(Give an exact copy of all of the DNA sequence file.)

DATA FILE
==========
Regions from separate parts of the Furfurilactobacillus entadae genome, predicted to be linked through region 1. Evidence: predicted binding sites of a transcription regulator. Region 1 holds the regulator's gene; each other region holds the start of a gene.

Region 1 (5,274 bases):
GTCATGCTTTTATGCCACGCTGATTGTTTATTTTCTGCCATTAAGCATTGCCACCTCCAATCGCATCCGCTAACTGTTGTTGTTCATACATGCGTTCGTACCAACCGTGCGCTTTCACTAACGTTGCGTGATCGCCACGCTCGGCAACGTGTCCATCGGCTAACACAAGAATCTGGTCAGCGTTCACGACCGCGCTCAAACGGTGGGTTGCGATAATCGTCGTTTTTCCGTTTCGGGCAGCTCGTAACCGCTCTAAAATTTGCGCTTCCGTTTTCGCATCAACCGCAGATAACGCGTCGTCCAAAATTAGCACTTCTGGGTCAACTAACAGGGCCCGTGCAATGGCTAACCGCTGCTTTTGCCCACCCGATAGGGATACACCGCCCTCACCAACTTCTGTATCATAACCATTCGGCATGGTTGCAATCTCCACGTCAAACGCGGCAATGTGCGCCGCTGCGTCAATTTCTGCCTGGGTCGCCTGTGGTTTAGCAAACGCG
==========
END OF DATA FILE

Regions from separate parts of the Furfurilactobacillus entadae genome, predicted to be linked through region 1. Evidence: predicted binding sites of a transcription regulator. Region 1 holds the regulator's gene; each other region holds the start of a gene.

Region 1 (5,274 bases):
GTCATGCTTTTATGCCACGCTGATTGTTTATTTTCTGCCATTAAGCATTGCCACCTCCAATCGCATCCGCTAACTGTTGTTGTTCATACATGCGTTCGTACCAACCGTGCGCTTTCACTAACGTTGCGTGATCGCCACGCTCGGCAACGTGTCCATCGGCTAACACAAGAATCTGGTCAGCGTTCACGACCGCGCTCAAACGGTGGGTTGCGATAATCGTCGTTTTTCCGTTTCGGGCAGCTCGTAACCGCTCTAAAATTTGCGCTTCCGTTTTCGCATCAACCGCAGATAACGCGTCGTCCAAAATTAGCACTTCTGGGTCAACTAACAGGGCCCGTGCAATGGCTAACCGCTGCTTTTGCCCACCCGATAGGGATACACCGCCCTCACCAACTTCTGTATCATAACCATTCGGCATGGTTGCAATCTCCACGTCAAACGCGGCAATGTGCGCCGCTGCGTCAATTTCTGCCTGGGTCGCCTGTGGTTTAGCAAACGCG